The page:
Trusting their instincts: Family finds help for laryngeal cleft
For some kids, the hospital can be a scary place, where even doctors with the best intentions poke, prod and serve up yucky-tasting medication. But for three-year-old Jack Steinberg, a visit to Boston Children’s Hospital is worth the trip from his home in Great Neck, New York. “No, it’s really fun,” Jack’s mother, Jessica, recently overheard him telling his older brother, Henry, who isn’t a fan of doctor visits. “They give you toys and stickers there!” Jack’s cheerful attitude seems at odds with his recent health challenges. In fact, says his father, Noah, “If you...
Source: Thrive, Children's Hospital Boston - April 18, 2017 Category: Pediatrics Authors: Jessica Cerretani Tags: Diseases & Conditions Our Patients’ Stories Center for Airway Disorders Dr. Reza Rahbar laryngeal cleft Source Type: news

Repairing torn rotator cuffs
Stem cells grown on a polymer scaffold helped repair torn rotator cuff tendons in rats. The findings could lead to improved methods of repairing rotator cuff tears in people. (Source: NIH Research Matters from the National Institutes of Health (NIH))
Source: NIH Research Matters from the National Institutes of Health (NIH) - April 18, 2017 Category: Consumer Health News Source Type: news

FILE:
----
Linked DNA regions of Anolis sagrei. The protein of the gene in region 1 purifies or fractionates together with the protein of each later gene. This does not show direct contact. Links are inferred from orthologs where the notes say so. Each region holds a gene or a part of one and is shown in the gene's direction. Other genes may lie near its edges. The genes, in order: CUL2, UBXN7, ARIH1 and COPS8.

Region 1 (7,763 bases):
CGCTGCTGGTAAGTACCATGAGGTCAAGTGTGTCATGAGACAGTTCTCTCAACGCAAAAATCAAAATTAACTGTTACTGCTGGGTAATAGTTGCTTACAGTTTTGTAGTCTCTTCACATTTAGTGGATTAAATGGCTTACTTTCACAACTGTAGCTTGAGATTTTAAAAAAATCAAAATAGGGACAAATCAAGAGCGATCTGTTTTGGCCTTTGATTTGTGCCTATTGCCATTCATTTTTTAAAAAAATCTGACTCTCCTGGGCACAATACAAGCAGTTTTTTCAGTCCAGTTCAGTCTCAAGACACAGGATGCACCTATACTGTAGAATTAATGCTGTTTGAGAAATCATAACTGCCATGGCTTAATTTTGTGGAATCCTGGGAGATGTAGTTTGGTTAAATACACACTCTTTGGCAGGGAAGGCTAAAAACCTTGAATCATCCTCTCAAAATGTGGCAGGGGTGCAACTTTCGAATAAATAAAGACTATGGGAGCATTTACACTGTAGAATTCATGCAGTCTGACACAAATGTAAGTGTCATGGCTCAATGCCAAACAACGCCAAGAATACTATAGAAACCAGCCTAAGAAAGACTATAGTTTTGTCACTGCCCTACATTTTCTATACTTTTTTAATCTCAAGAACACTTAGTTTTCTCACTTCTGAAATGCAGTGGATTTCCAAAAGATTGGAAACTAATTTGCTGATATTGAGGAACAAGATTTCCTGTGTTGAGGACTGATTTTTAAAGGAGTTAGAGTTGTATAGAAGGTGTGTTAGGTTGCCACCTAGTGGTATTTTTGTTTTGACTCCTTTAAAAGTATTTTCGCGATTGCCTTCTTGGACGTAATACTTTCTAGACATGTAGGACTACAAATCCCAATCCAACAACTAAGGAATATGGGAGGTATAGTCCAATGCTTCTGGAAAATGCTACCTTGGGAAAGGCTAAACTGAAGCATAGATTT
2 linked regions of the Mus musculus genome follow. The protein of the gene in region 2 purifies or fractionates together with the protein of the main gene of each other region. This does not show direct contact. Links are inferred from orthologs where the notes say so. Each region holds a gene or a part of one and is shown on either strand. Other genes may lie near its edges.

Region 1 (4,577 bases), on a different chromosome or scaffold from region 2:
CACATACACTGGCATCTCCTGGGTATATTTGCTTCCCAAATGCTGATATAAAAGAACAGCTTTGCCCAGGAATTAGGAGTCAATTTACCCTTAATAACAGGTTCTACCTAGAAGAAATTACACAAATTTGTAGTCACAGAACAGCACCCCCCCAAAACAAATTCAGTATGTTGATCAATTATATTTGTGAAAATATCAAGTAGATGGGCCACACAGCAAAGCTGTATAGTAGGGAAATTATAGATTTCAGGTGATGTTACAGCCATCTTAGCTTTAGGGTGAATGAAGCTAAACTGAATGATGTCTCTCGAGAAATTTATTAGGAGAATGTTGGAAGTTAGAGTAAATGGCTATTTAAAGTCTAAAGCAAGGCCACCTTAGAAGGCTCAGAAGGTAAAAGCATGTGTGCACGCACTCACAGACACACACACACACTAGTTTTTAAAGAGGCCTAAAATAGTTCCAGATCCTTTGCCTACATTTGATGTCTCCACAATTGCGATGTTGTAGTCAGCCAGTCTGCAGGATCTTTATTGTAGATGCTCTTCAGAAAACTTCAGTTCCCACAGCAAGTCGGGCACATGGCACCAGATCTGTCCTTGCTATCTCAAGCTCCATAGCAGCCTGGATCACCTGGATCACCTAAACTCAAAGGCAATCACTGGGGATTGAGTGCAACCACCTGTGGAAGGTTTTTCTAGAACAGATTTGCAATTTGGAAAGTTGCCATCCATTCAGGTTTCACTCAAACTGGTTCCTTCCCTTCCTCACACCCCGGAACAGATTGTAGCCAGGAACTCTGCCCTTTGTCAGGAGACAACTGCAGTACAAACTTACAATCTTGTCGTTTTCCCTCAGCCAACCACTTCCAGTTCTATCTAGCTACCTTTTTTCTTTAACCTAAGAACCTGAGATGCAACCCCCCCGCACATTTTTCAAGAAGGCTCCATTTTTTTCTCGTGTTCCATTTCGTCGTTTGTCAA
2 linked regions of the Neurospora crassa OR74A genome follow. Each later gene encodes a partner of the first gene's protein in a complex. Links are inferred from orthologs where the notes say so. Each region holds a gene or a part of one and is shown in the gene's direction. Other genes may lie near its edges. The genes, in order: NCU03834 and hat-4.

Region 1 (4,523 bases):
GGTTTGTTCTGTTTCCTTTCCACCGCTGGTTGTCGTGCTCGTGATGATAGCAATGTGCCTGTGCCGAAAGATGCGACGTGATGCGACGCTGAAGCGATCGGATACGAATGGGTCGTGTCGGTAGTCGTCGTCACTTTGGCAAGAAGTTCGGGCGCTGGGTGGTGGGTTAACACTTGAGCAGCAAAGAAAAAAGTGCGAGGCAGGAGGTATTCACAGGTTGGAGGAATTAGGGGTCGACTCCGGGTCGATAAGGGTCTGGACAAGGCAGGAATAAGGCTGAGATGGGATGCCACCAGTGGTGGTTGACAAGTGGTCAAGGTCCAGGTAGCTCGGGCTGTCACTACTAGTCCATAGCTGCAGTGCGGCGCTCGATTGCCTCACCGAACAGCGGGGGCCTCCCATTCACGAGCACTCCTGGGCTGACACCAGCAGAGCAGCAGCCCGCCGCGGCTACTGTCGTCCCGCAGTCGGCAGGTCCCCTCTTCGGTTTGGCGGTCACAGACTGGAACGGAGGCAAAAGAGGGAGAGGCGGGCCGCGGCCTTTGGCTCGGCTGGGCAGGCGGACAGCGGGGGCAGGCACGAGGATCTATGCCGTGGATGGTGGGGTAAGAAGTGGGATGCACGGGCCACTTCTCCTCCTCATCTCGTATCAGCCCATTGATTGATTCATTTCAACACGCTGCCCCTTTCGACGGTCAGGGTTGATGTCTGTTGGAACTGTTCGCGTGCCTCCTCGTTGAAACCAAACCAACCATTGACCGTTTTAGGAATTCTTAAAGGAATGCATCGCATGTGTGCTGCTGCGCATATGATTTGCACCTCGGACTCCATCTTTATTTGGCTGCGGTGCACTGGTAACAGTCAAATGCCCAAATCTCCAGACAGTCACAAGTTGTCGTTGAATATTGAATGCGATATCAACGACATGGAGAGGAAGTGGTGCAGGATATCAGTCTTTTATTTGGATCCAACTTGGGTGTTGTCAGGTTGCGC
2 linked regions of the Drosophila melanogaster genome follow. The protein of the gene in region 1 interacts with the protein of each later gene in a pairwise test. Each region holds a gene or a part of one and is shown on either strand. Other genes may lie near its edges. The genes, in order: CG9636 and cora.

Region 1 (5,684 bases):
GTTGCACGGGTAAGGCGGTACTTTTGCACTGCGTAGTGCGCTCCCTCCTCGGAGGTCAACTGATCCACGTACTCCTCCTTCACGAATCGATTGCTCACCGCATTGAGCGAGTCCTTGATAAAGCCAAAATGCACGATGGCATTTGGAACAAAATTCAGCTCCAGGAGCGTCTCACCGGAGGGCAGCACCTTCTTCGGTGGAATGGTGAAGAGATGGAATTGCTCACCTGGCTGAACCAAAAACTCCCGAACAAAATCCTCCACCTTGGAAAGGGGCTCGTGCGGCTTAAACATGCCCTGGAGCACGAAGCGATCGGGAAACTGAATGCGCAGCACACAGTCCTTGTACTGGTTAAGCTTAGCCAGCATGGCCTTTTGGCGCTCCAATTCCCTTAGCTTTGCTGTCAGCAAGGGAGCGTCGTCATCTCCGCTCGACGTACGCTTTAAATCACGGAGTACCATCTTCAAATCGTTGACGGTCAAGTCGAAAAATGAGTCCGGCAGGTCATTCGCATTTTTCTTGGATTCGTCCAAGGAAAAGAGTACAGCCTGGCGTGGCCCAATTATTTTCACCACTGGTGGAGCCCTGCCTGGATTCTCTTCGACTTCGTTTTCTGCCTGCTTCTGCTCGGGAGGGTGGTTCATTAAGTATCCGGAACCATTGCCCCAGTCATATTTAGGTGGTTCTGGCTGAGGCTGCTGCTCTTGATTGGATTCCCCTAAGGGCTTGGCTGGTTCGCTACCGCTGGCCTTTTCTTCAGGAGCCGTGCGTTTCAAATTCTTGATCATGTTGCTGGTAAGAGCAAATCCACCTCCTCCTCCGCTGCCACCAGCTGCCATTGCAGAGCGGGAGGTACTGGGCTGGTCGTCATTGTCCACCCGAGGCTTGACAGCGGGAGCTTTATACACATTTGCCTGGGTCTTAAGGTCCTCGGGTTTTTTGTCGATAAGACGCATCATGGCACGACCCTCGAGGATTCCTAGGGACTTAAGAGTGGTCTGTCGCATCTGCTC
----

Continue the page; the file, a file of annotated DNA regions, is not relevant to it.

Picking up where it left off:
3D-bioprinted cartilage cells successfully implanted in groundbreaking study
This study expands our understanding in using stem cells for the treatment of osteoarthritis. We welcome any research that brings us closer to finding a treatment for osteoarthritis, and that will help people to break free from the limits of their condition. "As a charity, we are committed to funding exceptional science, finding the breakthroughs that help people push back the limits of arthritis. Work at the Arthritis Research UK Tissue Engineering Centre brings together doctors and scientists from the fields of engineering, biology and material science with the aim of regenerating bone and cartilage by using the pat...